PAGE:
Paul Winemiller, who lives in Village on the Isle in Venice, Florida joined the Army and was shipped to Korea in 1954. After graduating from college at Ohio University he went on active duty for two years with the Panmunjom Armistice Commission.
“I think because my regular army commission was in the Adjutant Generals’ Corps I ended up working on the armistice group. One of the things I got involved in was a Korean War orphanage group. The orphanage was about two miles from our headquarters unit. My Lutheran Church back home in Cresline,Ohio, sent “Care Packages” to the church in Korea.
“Who was running the church?” I asked Winemiller. “A South Korean lady. “The church was located at Munsan-ni near the 38th Parallel. It had 40 kids who ran in age from babies to high school students.
“There was a nearby girls’ school consisting of girls in middle school and high school. For Christmas we thought we’d get them dresses. I flew over to Tokyo and bought dresses for dresses for all the girls. Each girl had a package with her Christmas dress in it.
“On Christmas Eve we handed out the dresses to the girls at the flag pole at our base. We had dresses for 35 girls I would say.
“When I arrived at Panmunjom Maj. Gen. Clark was the base commander. He was there six months. Then we had an Air Force major named Parks. Then we had an admiral who took over for the U.N. in Korea.
“How was it dealing with the North Koreans?” I asked.
“I took a VIP up to Panmunjom. The guard on their side was a little Chinese Communist guy,” Winemiller explained.
“How about the regular North Korean people?
“I didn’t get to see much of the North Korean people. They were very much out of sight.”
“Was there any particular incident that comes to mind while you were up there at Panmunjom?” I asked.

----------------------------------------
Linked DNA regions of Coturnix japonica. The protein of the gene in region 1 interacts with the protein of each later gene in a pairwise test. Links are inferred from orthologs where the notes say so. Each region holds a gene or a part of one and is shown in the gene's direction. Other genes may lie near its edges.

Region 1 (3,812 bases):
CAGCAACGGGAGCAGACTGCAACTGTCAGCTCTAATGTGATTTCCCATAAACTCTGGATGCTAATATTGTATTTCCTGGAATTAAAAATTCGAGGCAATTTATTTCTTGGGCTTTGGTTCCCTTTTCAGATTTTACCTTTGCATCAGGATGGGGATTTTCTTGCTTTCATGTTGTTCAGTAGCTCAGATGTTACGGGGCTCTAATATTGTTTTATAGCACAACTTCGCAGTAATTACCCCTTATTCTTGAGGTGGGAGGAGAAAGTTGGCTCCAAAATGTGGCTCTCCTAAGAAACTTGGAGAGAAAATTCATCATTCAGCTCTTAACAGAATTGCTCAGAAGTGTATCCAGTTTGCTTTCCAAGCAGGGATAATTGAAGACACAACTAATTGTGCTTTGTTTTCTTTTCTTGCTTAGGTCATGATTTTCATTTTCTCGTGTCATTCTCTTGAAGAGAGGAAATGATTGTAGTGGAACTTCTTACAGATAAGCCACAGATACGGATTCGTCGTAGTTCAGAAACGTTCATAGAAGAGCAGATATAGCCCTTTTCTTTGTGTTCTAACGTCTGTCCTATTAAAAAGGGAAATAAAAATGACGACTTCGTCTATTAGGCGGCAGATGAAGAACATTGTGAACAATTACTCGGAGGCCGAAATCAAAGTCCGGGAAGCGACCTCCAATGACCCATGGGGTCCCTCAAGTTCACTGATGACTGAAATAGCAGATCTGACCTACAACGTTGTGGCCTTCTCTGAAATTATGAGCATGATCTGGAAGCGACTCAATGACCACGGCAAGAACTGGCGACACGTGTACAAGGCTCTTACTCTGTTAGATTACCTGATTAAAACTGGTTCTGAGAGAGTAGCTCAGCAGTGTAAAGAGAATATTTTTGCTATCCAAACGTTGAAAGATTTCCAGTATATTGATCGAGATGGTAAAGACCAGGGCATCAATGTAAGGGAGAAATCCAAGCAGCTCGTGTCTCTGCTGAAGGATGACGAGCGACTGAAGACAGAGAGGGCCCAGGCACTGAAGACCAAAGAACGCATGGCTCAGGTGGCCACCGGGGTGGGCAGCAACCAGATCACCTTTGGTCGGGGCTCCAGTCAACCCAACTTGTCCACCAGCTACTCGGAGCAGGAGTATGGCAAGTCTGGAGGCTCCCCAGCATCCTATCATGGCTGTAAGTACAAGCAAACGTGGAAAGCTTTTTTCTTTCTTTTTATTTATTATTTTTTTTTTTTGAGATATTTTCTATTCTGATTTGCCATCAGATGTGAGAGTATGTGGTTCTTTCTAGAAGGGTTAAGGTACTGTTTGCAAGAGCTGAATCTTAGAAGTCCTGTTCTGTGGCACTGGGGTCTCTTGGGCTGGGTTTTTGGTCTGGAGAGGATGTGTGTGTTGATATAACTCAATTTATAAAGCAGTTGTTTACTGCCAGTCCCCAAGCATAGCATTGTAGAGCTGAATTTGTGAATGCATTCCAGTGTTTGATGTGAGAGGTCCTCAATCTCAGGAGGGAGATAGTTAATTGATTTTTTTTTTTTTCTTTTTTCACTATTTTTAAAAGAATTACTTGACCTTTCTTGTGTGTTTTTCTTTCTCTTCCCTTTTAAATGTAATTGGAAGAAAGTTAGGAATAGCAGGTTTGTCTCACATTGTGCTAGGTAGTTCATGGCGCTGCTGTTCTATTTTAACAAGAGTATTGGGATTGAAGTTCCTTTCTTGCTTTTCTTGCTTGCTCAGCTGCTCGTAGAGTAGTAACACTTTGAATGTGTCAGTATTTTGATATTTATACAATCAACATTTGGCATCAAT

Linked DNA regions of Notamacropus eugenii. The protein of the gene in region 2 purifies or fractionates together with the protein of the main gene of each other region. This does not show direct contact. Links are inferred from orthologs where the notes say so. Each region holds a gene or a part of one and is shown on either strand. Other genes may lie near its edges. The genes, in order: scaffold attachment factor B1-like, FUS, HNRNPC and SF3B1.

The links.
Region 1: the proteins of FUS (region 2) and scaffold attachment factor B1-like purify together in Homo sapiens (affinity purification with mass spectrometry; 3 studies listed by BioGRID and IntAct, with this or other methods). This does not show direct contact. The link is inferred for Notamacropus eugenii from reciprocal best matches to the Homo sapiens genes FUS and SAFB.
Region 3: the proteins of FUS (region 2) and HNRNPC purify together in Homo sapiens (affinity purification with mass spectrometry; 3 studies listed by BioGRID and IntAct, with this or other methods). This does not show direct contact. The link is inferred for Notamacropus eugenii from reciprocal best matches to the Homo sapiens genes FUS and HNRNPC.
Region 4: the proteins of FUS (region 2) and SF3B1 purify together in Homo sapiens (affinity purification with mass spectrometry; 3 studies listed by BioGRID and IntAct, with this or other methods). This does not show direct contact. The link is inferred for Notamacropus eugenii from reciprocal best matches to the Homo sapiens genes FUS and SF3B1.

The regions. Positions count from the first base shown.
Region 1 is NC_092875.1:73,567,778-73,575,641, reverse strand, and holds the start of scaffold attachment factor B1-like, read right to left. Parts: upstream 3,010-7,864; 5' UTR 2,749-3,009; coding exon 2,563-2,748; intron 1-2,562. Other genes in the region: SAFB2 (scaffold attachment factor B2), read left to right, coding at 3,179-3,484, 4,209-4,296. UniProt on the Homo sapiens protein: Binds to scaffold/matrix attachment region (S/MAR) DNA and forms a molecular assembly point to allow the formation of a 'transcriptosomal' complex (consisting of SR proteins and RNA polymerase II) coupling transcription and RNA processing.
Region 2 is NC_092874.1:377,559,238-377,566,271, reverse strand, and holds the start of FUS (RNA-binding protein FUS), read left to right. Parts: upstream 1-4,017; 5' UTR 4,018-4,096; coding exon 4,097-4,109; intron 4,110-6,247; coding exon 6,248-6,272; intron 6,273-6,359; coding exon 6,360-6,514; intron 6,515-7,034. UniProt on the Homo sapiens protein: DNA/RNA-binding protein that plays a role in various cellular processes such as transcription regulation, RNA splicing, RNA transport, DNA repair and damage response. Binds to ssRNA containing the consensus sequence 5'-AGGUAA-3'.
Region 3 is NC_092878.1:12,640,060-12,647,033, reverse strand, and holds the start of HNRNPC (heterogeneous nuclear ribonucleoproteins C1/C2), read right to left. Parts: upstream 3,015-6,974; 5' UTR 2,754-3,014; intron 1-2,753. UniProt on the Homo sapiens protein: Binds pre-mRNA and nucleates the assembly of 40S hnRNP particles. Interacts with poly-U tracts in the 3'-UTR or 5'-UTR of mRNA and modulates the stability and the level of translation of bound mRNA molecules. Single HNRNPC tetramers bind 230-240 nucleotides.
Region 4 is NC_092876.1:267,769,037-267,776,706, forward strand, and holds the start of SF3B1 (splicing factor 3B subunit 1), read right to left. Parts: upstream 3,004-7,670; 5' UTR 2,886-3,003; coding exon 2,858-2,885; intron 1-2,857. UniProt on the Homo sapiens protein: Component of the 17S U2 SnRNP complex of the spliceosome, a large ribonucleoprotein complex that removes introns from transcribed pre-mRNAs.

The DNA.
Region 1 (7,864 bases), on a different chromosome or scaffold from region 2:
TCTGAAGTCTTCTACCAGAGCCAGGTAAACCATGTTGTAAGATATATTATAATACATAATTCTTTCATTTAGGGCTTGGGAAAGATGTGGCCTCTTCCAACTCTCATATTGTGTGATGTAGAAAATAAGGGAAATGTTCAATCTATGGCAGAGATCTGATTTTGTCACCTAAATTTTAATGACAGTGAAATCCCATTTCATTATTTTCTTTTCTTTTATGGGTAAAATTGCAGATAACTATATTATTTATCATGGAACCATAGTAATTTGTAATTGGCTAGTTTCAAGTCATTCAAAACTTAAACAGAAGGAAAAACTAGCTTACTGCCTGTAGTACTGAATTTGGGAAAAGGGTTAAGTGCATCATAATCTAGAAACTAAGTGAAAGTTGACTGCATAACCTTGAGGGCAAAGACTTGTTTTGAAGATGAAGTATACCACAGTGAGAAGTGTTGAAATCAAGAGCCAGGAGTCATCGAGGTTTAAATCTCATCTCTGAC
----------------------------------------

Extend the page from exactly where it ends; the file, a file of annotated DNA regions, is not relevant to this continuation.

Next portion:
“We had a ‘Bouncing Betty’ anti-personnel mine that killed a colonel of ours along the DMZ. That was about it.”
By this time Winemiller was a first lieutenant and a member of the adjutant Generals Corps in Panmunjom.
“After I got out of the service I went in the seminary. Then I volunteered to go to Japan,” he said. “I went to seminary school for a year before going overseas. Then I met Katharine and we got married.
Winemiller and his wife went to Japan for 10 years as missionaries.
“After that we were assigned to Yamaguchi, a precinct in Japan. It was a 400,000 suburb of Tokyo. We were the only Americans living in the city of Ube. “From 1962 until 1969 we returned to Japan for a second tour. We lived in Tokyo during the second tour.
In 1969 we returned to our home state of Ohio. I was looking for an assignment to a local church. I was assigned to Christ Lutheran Church in Kerry, Ohio. This is on Route 23 between Columbus and Toledo, Ohio. I served there for about four years.
“Then I moved to Florida and started another Lutheran Church in Nokomis, Fla. 1973,” Winemiller said. We were there 12 years. Then we went to Spring Hill Lutheran Church in Spring Hill, Fla. We were there eight years.
“Because Katharine’s father was a widower living near Deland we decided to move to Florida. I became assistant pastor of All Saints Lutheran Church in Daytona Beach. Then in 2000 we moved to Venice because our kids were all here.
The Winemillers have three children: Stephen, James, and Susan.
Name: Paul Winemiller
D.O.B: 30 Oct 1930
Hometown: Crestline, OH
Currently: Venice, FL
Entered Service: 17 June 1952
Discharged: 30 April 1956
Commendations: National Defense Service Medal, Parachutist Badge
This story was first published in the Charlotte Sun newspaper, Port Charlotte, Fla. on Monday, August 26, 2019, and is republished with permission.
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